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A 16th century Escherichia coli draft genome associated with an opportunistic bile infection

It is the first ancient genome of Escherichia coli and was also responsible for creating several gallstones.

Jun 16, 2022

Authors: George S. Long, Jennifer Klunk, Ana T. Duggan, Madeline Tapson, Valentina Giuffra, Lavinia Gazzè, Antonio Fornaciari, Sebastian Duchene, Gino Fornaciari, Olivier Clermont, Erick Denamur, G. Brian Golding & Hendrik Poinar



Escherichia coli – one of the most characterized bacteria and a major public health concern – remains invisible across the temporal landscape. Here, we present the meticulous recon-struction of the first ancient E. coli genome from a 16th century gallstone from an Italian mummy with chronic cholecystitis. We isolated ancient DNA and reconstructed the ancient E. coli genome. It consisted of one chromosome of 4446 genes and two putative plasmids with 52 genes. The E. coli strain belonged to the phylogroup A and an exceptionally rare sequence type 4995. The type VI secretion system component genes appears to be horizontally acquired from Klebsiella aerogenes, however we could not identify any pathovar specific genes nor any acquired antibiotic resistances. A sepsis mouse assay showed that a closely related contemporary E. coli strain was avirulent. Our reconstruction of this ancient E.coli helps paint a more complete picture of the burden of opportunistic infections of the past.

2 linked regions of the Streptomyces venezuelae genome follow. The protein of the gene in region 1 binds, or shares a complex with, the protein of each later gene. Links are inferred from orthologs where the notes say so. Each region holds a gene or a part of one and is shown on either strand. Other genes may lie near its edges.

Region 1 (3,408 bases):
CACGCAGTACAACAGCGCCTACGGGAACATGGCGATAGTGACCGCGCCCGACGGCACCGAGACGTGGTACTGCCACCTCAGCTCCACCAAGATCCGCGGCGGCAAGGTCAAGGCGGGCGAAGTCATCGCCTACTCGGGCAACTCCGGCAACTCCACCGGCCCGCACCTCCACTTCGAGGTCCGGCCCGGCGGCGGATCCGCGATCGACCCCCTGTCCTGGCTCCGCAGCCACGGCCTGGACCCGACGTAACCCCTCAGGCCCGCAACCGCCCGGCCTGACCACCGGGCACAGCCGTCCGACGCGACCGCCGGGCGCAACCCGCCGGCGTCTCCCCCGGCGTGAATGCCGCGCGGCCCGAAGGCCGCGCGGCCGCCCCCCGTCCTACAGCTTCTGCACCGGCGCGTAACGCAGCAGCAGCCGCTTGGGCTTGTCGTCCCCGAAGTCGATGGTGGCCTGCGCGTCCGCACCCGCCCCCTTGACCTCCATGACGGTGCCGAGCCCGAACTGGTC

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Listing image: Provided by the Department of Paleopathology, University of Pisa



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